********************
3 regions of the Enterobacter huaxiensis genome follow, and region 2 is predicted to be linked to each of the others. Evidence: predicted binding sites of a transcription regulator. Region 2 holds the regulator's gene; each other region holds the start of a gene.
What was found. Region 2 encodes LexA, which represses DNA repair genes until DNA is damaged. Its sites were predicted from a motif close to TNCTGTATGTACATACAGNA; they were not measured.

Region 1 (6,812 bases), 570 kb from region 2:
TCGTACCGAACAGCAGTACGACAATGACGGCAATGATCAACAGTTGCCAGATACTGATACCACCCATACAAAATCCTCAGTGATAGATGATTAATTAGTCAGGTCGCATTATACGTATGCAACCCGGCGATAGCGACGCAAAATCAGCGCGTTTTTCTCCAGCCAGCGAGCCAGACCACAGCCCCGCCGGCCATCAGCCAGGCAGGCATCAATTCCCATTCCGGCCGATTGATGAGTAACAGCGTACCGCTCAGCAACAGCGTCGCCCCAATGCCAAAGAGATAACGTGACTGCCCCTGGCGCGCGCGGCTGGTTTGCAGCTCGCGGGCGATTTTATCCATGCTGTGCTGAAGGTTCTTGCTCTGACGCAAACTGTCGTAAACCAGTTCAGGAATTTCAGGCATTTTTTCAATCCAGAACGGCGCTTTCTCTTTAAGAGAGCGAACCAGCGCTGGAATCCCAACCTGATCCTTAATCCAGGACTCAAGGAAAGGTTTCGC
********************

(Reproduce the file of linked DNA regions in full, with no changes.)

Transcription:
3 regions of the Enterobacter huaxiensis genome follow, and region 2 is predicted to be linked to each of the others. Evidence: predicted binding sites of a transcription regulator. Region 2 holds the regulator's gene; each other region holds the start of a gene.
What was found. Region 2 encodes LexA, which represses DNA repair genes until DNA is damaged. Its sites were predicted from a motif close to TNCTGTATGTACATACAGNA; they were not measured.

Region 1 (6,812 bases), 570 kb from region 2:
TCGTACCGAACAGCAGTACGACAATGACGGCAATGATCAACAGTTGCCAGATACTGATACCACCCATACAAAATCCTCAGTGATAGATGATTAATTAGTCAGGTCGCATTATACGTATGCAACCCGGCGATAGCGACGCAAAATCAGCGCGTTTTTCTCCAGCCAGCGAGCCAGACCACAGCCCCGCCGGCCATCAGCCAGGCAGGCATCAATTCCCATTCCGGCCGATTGATGAGTAACAGCGTACCGCTCAGCAACAGCGTCGCCCCAATGCCAAAGAGATAACGTGACTGCCCCTGGCGCGCGCGGCTGGTTTGCAGCTCGCGGGCGATTTTATCCATGCTGTGCTGAAGGTTCTTGCTCTGACGCAAACTGTCGTAAACCAGTTCAGGAATTTCAGGCATTTTTTCAATCCAGAACGGCGCTTTCTCTTTAAGAGAGCGAACCAGCGCTGGAATCCCAACCTGATCCTTAATCCAGGACTCAAGGAAAGGTTTCGC